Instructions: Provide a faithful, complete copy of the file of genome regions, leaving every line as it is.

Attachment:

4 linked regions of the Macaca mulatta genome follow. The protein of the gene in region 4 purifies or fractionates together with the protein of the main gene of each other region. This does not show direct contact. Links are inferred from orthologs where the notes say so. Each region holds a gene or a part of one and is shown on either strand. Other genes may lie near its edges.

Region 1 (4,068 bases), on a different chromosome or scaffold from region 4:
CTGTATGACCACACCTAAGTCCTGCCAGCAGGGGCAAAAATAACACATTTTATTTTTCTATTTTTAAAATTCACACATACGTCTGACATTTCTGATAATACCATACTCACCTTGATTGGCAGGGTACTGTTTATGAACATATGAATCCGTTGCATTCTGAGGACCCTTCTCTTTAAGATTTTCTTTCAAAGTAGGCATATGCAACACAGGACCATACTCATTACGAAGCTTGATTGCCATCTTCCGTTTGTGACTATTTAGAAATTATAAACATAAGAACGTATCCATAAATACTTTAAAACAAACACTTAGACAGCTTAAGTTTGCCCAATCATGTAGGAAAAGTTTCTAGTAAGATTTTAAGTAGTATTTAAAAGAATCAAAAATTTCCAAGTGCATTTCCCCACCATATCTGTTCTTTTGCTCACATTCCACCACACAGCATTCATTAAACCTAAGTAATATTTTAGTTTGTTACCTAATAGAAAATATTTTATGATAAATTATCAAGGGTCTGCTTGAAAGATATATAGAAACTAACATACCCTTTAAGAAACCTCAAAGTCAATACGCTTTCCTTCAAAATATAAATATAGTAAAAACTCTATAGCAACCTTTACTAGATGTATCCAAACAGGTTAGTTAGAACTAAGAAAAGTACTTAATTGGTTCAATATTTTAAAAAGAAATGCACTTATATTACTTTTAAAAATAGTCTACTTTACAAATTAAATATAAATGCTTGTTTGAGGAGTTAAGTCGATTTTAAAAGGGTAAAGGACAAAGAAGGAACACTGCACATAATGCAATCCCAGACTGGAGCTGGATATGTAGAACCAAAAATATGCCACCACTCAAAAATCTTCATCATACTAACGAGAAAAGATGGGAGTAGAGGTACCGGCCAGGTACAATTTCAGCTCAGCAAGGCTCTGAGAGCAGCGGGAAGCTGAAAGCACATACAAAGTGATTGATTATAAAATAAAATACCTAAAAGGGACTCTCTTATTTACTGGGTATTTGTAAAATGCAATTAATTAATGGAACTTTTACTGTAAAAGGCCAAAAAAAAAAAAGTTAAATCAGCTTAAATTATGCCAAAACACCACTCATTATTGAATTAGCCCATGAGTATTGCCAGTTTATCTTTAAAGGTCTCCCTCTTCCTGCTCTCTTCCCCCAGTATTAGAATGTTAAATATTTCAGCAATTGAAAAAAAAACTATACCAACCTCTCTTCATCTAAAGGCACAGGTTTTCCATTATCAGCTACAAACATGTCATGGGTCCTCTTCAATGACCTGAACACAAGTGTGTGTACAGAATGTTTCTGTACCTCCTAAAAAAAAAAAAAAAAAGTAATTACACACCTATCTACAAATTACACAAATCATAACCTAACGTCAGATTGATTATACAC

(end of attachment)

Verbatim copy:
4 linked regions of the Macaca mulatta genome follow. The protein of the gene in region 4 purifies or fractionates together with the protein of the main gene of each other region. This does not show direct contact. Links are inferred from orthologs where the notes say so. Each region holds a gene or a part of one and is shown on either strand. Other genes may lie near its edges.

Region 1 (4,068 bases), on a different chromosome or scaffold from region 4:
CTGTATGACCACACCTAAGTCCTGCCAGCAGGGGCAAAAATAACACATTTTATTTTTCTATTTTTAAAATTCACACATACGTCTGACATTTCTGATAATACCATACTCACCTTGATTGGCAGGGTACTGTTTATGAACATATGAATCCGTTGCATTCTGAGGACCCTTCTCTTTAAGATTTTCTTTCAAAGTAGGCATATGCAACACAGGACCATACTCATTACGAAGCTTGATTGCCATCTTCCGTTTGTGACTATTTAGAAATTATAAACATAAGAACGTATCCATAAATACTTTAAAACAAACACTTAGACAGCTTAAGTTTGCCCAATCATGTAGGAAAAGTTTCTAGTAAGATTTTAAGTAGTATTTAAAAGAATCAAAAATTTCCAAGTGCATTTCCCCACCATATCTGTTCTTTTGCTCACATTCCACCACACAGCATTCATTAAACCTAAGTAATATTTTAGTTTGTTACCTAATAGAAAATATTTTATGATAAATTATCAAGGGTCTGCTTGAAAGATATATAGAAACTAACATACCCTTTAAGAAACCTCAAAGTCAATACGCTTTCCTTCAAAATATAAATATAGTAAAAACTCTATAGCAACCTTTACTAGATGTATCCAAACAGGTTAGTTAGAACTAAGAAAAGTACTTAATTGGTTCAATATTTTAAAAAGAAATGCACTTATATTACTTTTAAAAATAGTCTACTTTACAAATTAAATATAAATGCTTGTTTGAGGAGTTAAGTCGATTTTAAAAGGGTAAAGGACAAAGAAGGAACACTGCACATAATGCAATCCCAGACTGGAGCTGGATATGTAGAACCAAAAATATGCCACCACTCAAAAATCTTCATCATACTAACGAGAAAAGATGGGAGTAGAGGTACCGGCCAGGTACAATTTCAGCTCAGCAAGGCTCTGAGAGCAGCGGGAAGCTGAAAGCACATACAAAGTGATTGATTATAAAATAAAATACCTAAAAGGGACTCTCTTATTTACTGGGTATTTGTAAAATGCAATTAATTAATGGAACTTTTACTGTAAAAGGCCAAAAAAAAAAAAGTTAAATCAGCTTAAATTATGCCAAAACACCACTCATTATTGAATTAGCCCATGAGTATTGCCAGTTTATCTTTAAAGGTCTCCCTCTTCCTGCTCTCTTCCCCCAGTATTAGAATGTTAAATATTTCAGCAATTGAAAAAAAAACTATACCAACCTCTCTTCATCTAAAGGCACAGGTTTTCCATTATCAGCTACAAACATGTCATGGGTCCTCTTCAATGACCTGAACACAAGTGTGTGTACAGAATGTTTCTGTACCTCCTAAAAAAAAAAAAAAAAAGTAATTACACACCTATCTACAAATTACACAAATCATAACCTAACGTCAGATTGATTATACAC